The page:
Every time you go outdoors, people will remind you to bring sunscreen to protect your skin. The thing is, your eyes also need protection from those harmful UV rays! Getting the right pair of sunglasses to wear while boating will better your experience and keep your eyes from getting damaged. There are plenty of options for you to choose from, but here are things to consider while browsing:
Many people will be tempted to buy a pair of sunglasses that curve to fit your face and keep sun and other objects from getting in through the sides. However, keep in mind that curved lenses will distort light more than flatter lenses. The distortion may make it harder to see certain images clearly and can even lead to headaches or tired eyes, neither of which are helpful for boating! The more curved the lenses are, the more they will bend light and distort what you see. If you find a pair of sunglasses that are perfect and have curved lenses, just be sure they have distortion-free prismatics and you are in the clear! (This information can be found on the website or the label on the glasses.)
Overall, sunglasses with a darker tint are going to be better at blocking the most light. Since boating means being out in the sun all day, these are the lenses you want to get. The amount of light that passes through a lens is called visible light transmission. While boating, you want sunglasses that have a visible light transmission of about 15-30%. The different colors of lenses serve different purposes as well:
- Brown/amber: These work on both bright sunny days and cloudy, overcast days. They increase contrast and work well for general purpose.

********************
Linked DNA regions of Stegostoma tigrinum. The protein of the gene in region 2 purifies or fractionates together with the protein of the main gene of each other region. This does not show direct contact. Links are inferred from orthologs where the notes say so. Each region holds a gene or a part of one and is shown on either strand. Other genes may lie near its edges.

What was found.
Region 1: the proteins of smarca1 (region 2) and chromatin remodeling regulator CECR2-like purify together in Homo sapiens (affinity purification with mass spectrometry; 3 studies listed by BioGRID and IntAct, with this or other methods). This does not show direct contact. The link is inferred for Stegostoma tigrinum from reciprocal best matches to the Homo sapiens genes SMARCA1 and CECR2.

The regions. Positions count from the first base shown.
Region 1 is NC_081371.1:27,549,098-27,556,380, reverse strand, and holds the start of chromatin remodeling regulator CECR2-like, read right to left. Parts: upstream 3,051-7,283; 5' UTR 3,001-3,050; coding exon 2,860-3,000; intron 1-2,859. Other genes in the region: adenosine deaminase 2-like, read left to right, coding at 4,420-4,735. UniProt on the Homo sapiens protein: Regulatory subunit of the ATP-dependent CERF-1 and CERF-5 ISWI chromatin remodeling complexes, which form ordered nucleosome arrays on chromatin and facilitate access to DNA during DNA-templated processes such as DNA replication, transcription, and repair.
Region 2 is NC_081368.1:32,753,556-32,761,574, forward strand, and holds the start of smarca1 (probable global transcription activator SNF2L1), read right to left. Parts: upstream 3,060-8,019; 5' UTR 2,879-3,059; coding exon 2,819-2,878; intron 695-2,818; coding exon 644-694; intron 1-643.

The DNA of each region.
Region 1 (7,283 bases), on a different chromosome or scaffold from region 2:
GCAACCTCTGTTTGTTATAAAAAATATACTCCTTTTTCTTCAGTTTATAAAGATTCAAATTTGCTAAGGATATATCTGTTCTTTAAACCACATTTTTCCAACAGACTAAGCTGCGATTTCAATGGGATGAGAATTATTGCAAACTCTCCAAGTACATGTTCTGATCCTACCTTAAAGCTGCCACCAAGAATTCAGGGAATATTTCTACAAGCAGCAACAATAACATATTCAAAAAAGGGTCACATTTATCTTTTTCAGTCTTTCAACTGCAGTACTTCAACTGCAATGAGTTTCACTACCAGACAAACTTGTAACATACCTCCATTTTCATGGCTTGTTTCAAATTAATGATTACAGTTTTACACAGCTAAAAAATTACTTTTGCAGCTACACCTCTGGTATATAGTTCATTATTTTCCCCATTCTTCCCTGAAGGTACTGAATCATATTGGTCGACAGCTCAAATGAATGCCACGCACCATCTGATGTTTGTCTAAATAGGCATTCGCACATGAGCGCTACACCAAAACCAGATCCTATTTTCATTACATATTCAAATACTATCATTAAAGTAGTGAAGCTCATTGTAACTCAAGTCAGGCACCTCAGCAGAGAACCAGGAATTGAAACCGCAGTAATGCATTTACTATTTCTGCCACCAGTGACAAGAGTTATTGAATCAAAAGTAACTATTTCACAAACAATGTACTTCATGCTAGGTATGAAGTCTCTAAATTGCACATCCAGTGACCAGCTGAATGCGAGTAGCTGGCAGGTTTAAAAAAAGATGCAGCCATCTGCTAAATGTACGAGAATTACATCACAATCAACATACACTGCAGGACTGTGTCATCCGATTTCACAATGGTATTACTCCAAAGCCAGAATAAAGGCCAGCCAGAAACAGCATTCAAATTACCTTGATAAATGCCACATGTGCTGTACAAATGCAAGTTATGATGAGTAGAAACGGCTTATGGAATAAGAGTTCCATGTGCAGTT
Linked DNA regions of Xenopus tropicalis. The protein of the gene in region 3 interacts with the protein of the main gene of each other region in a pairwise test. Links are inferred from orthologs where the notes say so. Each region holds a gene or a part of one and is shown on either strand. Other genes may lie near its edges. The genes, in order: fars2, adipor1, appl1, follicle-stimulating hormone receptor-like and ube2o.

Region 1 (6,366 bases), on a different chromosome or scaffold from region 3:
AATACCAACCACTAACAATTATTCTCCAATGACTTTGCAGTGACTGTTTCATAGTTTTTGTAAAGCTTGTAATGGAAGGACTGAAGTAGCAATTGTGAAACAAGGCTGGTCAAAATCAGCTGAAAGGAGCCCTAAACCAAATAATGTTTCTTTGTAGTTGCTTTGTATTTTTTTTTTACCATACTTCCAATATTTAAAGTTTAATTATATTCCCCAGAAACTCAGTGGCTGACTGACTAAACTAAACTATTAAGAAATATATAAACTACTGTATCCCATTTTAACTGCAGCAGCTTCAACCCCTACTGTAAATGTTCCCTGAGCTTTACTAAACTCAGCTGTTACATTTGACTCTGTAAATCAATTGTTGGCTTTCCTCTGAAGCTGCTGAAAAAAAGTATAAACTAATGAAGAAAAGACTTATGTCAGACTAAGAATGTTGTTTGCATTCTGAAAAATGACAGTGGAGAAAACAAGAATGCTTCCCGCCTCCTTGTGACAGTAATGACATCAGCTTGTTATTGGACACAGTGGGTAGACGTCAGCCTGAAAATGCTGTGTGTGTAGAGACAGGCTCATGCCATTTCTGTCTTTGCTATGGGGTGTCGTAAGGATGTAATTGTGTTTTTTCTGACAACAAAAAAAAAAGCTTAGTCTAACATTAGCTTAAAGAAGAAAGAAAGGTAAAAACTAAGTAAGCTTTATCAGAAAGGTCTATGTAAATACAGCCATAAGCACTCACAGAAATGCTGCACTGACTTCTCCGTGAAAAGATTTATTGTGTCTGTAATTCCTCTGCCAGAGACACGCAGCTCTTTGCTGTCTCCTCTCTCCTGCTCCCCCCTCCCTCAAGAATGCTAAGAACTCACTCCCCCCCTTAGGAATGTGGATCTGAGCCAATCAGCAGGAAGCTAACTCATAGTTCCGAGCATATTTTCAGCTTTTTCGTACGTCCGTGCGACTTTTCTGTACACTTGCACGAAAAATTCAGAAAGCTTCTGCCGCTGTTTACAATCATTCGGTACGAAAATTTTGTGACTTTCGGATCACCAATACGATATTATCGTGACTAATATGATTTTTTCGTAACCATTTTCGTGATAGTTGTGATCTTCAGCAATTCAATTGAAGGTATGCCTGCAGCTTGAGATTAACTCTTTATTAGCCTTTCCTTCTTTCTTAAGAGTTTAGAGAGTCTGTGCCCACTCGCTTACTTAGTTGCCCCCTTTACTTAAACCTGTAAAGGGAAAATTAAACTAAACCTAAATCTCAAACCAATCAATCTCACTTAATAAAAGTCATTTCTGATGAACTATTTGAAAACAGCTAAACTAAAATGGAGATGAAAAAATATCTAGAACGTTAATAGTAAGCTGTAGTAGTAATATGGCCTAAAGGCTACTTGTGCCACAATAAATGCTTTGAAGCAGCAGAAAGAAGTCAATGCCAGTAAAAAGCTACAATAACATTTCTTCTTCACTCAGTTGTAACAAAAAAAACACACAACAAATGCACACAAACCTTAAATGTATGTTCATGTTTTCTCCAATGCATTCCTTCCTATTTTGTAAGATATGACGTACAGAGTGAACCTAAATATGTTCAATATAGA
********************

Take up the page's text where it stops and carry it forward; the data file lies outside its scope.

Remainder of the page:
- Gray: Neutral, all-purpose, reduce glare and no color distortion.
- Purple/Rose: Enhances color, great for bass fishing, inshore fishing, extreme sports, etc.
- Green: Can be worn for everyday use, also great for sight fishing.
- Yellow: Worst distortion of colors, but useful for snow. Reduces the blue part of the spectrum.
Costa Del Mar has a great simulation tool to help you see how each lens color affects your view!
TYPE OF LENSE MATERIAL
Glass lenses or plastic lenses? They are both useful in their own ways. Plastic lenses are both durable and light. Glass lenses are scratch resistant and they will give you more clarity than plastic lenses. Another option is polycarbonate lenses. These are very tough and lighter than glass. No matter the lens, make sure they block 100% of UV rays!
Finally, polarized lenses are possibly the most important aspect to look for in a good pair of boating sunglasses. Polarized lenses work to block only horizontal wavelengths. This is different from other sunglasses, which block all kinds of light. Polarized lenses allow the vertical wavelengths to pass through, which helps get rid of that nasty glare that comes off the water and is distracting to boaters. With polarized lenses that also block 100% of UV rays, you will have the clearest view as well as maximum protection for your eyes.
Do you have a specific pair of boating sunglasses you cannot live without? Comment and let us know!